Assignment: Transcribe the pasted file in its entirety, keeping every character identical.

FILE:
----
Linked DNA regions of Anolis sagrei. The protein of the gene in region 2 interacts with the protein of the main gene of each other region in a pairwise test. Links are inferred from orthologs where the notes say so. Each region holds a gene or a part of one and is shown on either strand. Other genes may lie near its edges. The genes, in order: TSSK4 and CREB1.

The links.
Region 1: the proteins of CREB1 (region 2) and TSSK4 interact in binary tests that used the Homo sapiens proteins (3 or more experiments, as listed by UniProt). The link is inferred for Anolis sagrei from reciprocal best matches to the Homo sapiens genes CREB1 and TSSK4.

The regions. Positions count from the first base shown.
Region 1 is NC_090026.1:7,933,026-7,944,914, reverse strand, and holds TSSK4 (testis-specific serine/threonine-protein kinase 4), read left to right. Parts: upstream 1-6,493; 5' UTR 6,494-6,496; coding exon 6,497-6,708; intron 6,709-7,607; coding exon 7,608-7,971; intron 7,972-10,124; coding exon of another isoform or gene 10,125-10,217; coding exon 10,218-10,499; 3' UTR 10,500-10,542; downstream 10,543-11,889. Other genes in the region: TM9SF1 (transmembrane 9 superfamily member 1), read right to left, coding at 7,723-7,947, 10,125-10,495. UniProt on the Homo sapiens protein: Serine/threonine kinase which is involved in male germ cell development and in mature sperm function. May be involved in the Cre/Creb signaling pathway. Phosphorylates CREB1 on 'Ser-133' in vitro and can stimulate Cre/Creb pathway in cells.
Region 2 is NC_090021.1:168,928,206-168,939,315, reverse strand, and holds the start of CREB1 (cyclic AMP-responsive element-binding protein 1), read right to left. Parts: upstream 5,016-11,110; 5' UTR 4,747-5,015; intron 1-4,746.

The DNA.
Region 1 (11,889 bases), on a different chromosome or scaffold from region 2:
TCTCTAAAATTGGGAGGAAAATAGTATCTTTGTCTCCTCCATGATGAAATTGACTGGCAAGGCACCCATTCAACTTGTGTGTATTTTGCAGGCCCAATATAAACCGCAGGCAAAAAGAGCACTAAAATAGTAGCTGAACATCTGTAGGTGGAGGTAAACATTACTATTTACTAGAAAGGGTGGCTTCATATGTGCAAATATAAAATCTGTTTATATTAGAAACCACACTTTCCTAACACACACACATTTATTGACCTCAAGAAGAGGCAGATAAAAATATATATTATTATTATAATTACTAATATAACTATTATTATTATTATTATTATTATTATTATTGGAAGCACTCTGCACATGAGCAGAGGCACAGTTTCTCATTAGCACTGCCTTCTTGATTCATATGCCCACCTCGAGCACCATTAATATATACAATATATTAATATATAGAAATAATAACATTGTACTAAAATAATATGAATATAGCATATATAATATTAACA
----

Linked DNA regions of Anolis sagrei. The protein of the gene in region 2 interacts with the protein of the main gene of each other region in a pairwise test. Links are inferred from orthologs where the notes say so. Each region holds a gene or a part of one and is shown on either strand. Other genes may lie near its edges. The genes, in order: TSSK4 and CREB1.

The links.
Region 1: the proteins of CREB1 (region 2) and TSSK4 interact in binary tests that used the Homo sapiens proteins (3 or more experiments, as listed by UniProt). The link is inferred for Anolis sagrei from reciprocal best matches to the Homo sapiens genes CREB1 and TSSK4.

The regions. Positions count from the first base shown.
Region 1 is NC_090026.1:7,933,026-7,944,914, reverse strand, and holds TSSK4 (testis-specific serine/threonine-protein kinase 4), read left to right. Parts: upstream 1-6,493; 5' UTR 6,494-6,496; coding exon 6,497-6,708; intron 6,709-7,607; coding exon 7,608-7,971; intron 7,972-10,124; coding exon of another isoform or gene 10,125-10,217; coding exon 10,218-10,499; 3' UTR 10,500-10,542; downstream 10,543-11,889. Other genes in the region: TM9SF1 (transmembrane 9 superfamily member 1), read right to left, coding at 7,723-7,947, 10,125-10,495. UniProt on the Homo sapiens protein: Serine/threonine kinase which is involved in male germ cell development and in mature sperm function. May be involved in the Cre/Creb signaling pathway. Phosphorylates CREB1 on 'Ser-133' in vitro and can stimulate Cre/Creb pathway in cells.
Region 2 is NC_090021.1:168,928,206-168,939,315, reverse strand, and holds the start of CREB1 (cyclic AMP-responsive element-binding protein 1), read right to left. Parts: upstream 5,016-11,110; 5' UTR 4,747-5,015; intron 1-4,746.

The DNA.
Region 1 (11,889 bases), on a different chromosome or scaffold from region 2:
TCTCTAAAATTGGGAGGAAAATAGTATCTTTGTCTCCTCCATGATGAAATTGACTGGCAAGGCACCCATTCAACTTGTGTGTATTTTGCAGGCCCAATATAAACCGCAGGCAAAAAGAGCACTAAAATAGTAGCTGAACATCTGTAGGTGGAGGTAAACATTACTATTTACTAGAAAGGGTGGCTTCATATGTGCAAATATAAAATCTGTTTATATTAGAAACCACACTTTCCTAACACACACACATTTATTGACCTCAAGAAGAGGCAGATAAAAATATATATTATTATTATAATTACTAATATAACTATTATTATTATTATTATTATTATTATTATTGGAAGCACTCTGCACATGAGCAGAGGCACAGTTTCTCATTAGCACTGCCTTCTTGATTCATATGCCCACCTCGAGCACCATTAATATATACAATATATTAATATATAGAAATAATAACATTGTACTAAAATAATATGAATATAGCATATATAATATTAACA